Updated September 12, 2020 - 3:28 pm
About 750 boats and jet skis were drawn to an hourlong parade Saturday afternoon across Lake Mead in support of President Donald Trump.
Lake Mead National Recreational Area spokeswoman Christie Vanover, who provided the estimated number of vessels “in and around the parade,” said the event started about 12:15 p.m., and the lead boat announced it was over about 1:10 p.m.
One boat took on water during the parade, and officials had to help the boaters to shore. No one was injured, Vanover said. It was not immediately clear why the boat started taking on water.
There were three other “boater assist” calls to officials, two before the parade and one during. None of the calls, which are normally due to mechanical errors, was for a serious incident, she said.
The group was granted a First Amendment permit on Friday to hold the large gathering at the Lake Mead National Recreation Area, Vanover said. The permit, which was scheduled to last until 3:30 p.m. was for up to 500 vessels.
“They were permitted until 3:30 p.m., and it appears once they reached the termination point on the parade route the organizer must have decided to call it,” Vanover said, later adding that although the gathering was larger than intended, officials couldn’t hold organizers responsible for more people than expected participating.
Choppy water, friendly crowd
Boulder City resident Charles Coll said toward the end of the parade, the waves grew choppy and water started coming over his boat’s bow.
“It got rough and windy,” Coll said after the parade, as he sat in his boat with his family docked at Las Vegas Boat Harbor.
Although the official event ended earlier than expected, Coll said he still had a good time during the parade, which he said he attended “to support Trump.”
“Everybody was waving at everybody,” he said.
Brian Bandy, a Henderson resident who helped his friends organize the parade, said Friday that the event was to support Trump, but was also presented as a “patriot parade.”
A similar event last week in Texas caused trouble for boaters. On Sept. 5, five boats sank during a parade at Lake Travis, and deputies with the Travis County Sheriff’s Office had to respond to 15 distress calls, the Associated Press reported.
Officials said the water on the lake was calm, but the tightly packed boats created large waves in the Texas lake. No foul play was expected, and no one was injured.
On Friday, Bandy said he was concerned that conditions at Lake Travis could replicate at Lake Mead, so the boaters planned to stick to the open water and drive no faster than 6 mph.
Show of support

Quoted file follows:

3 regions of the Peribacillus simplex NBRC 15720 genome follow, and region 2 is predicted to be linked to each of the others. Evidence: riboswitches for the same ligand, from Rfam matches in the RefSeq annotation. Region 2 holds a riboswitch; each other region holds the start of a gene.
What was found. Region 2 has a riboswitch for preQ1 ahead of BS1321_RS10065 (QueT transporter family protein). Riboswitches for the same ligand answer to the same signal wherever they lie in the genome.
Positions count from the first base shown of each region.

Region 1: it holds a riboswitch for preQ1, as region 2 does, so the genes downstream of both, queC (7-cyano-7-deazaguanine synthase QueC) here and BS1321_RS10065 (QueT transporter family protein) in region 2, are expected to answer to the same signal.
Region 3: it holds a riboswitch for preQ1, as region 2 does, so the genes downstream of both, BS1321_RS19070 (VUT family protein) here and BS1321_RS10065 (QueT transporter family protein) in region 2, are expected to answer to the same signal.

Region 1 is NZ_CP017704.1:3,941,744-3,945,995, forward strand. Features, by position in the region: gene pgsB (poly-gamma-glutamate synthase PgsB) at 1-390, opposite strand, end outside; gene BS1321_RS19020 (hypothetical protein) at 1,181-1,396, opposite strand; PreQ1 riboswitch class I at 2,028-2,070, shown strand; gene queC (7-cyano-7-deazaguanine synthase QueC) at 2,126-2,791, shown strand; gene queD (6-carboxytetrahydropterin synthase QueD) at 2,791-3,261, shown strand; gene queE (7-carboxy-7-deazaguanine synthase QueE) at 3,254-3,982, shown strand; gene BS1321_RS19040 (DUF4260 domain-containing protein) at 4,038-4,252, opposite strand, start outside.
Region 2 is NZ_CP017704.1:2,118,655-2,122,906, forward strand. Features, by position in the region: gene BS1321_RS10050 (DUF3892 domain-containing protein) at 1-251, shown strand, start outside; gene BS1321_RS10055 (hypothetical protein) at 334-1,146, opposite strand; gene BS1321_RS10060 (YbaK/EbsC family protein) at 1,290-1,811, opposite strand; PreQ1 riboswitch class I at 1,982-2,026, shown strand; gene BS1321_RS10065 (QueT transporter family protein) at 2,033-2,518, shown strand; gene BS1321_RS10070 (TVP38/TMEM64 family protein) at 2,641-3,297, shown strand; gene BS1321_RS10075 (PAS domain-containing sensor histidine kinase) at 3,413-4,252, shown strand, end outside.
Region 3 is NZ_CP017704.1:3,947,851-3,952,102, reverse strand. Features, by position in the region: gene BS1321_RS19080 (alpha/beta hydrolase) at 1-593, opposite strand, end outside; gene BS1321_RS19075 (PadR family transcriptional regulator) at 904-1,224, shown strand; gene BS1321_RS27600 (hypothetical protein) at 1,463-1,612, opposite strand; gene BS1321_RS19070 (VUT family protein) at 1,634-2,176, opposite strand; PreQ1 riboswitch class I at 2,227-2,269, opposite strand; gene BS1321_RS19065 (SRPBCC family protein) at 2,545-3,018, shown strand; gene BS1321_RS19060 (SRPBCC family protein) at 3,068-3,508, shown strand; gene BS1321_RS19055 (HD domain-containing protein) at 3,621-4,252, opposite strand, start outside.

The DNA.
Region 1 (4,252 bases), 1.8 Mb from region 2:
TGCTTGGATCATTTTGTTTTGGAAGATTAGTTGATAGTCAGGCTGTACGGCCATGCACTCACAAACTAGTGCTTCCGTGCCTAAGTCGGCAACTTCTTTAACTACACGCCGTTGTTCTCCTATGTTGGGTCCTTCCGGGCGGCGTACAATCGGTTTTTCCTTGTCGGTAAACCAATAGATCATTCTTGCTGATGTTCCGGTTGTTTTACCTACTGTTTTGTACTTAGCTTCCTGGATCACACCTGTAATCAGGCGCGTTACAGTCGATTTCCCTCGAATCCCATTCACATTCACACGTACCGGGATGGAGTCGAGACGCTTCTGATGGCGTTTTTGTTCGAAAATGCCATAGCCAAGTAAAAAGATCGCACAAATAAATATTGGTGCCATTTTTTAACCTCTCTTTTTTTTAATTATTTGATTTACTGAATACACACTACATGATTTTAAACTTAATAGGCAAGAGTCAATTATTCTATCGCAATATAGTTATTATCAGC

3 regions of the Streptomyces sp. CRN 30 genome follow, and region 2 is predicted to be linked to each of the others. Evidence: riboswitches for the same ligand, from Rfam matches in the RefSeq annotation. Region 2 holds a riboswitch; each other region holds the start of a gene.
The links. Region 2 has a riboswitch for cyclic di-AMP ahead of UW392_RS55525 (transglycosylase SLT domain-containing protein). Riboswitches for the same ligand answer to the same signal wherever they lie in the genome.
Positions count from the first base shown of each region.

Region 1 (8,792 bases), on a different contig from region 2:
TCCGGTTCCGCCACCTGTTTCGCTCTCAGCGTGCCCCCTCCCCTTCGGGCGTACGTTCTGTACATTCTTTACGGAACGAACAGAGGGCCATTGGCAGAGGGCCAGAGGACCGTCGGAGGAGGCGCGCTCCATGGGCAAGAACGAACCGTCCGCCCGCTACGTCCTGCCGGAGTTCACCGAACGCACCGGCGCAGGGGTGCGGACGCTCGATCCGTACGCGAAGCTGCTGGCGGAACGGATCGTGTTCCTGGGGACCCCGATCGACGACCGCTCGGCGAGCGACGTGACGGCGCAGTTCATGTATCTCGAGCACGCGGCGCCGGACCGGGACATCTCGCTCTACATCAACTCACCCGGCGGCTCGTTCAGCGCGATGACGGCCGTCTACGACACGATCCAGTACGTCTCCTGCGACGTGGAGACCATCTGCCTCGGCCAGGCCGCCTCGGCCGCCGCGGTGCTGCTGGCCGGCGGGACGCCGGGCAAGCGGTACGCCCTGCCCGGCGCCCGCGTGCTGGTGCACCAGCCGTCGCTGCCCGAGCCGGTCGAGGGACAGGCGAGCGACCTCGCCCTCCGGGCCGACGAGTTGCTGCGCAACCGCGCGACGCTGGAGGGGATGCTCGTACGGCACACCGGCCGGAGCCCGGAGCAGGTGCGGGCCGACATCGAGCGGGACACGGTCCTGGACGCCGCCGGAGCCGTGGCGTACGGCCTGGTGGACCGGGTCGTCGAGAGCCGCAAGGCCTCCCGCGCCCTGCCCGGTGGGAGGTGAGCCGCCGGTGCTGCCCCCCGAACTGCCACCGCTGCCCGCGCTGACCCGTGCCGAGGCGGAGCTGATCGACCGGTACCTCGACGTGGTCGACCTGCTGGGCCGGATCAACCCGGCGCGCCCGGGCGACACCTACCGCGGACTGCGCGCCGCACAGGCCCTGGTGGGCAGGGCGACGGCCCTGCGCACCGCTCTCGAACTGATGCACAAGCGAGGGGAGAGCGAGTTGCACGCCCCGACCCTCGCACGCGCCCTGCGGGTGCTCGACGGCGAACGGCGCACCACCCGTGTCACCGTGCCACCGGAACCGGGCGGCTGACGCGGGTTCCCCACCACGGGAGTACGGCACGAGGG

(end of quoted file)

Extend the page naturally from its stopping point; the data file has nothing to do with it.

As boaters gathered in the water west of the marina, those at the harbor made final preparations to launch. Seth Snyder stood outside his boat decorated with three full-sized flags — an American flag, a “Thin Blue Line” flag meant to support police officers, and a 2020 Trump campaign flag.
“Hopefully people can see all the support and love that we have for our president,” said the Henderson resident, who attended the parade with his sons and friends. “We need to make sure that we don’t get Biden in there.”
Although signs at the harbor announced that social distancing and face coverings were “mandatory,” Snyder and the majority of other boaters weren’t wearing masks Saturday.
Christine Snedden, who created a second Facebook event and merged her gathering with Bandy’s, said the parade was for people to come together during the pandemic. She was “not at all concerned” about catching the virus during the gathering, she said.
“People are starting to get really sick of the restrictions that the governor has placed,” said Snedden, wearing a red “Make America Great Again” hat, and an American-flag patterned swimsuit cover-up.
Officials with the National Parks Service, the Nevada Department of Wildlife and the U.S. Coast Guard monitored the parade, Vanover said.
Shortly after the parade ended, Vanover said it appeared to have been a “safe, uneventful” event.
During the parade, boaters cheered at each other as the line of vessels stretched into open water in front of the marina and Boulder Beach area.
Although they didn’t have access to their boat on Saturday, 73-year-old Clyde Parke and his wife hiked the shoreline near Boulder Harbor to watch the parade. They sat alone on the rocks while 74-year-old Phyllis Parke watched the boats through binoculars, and Clyde Parke took pictures.
Clyde Parke, who said he used to run the Lake Mead Fish Hatchery, knew how to access the remote shoreline to watch the distant boats. Phyllis Parke said they went through the effort on Saturday to show their support for Trump.
“We just hope everybody turns out and votes for Trump,” she said.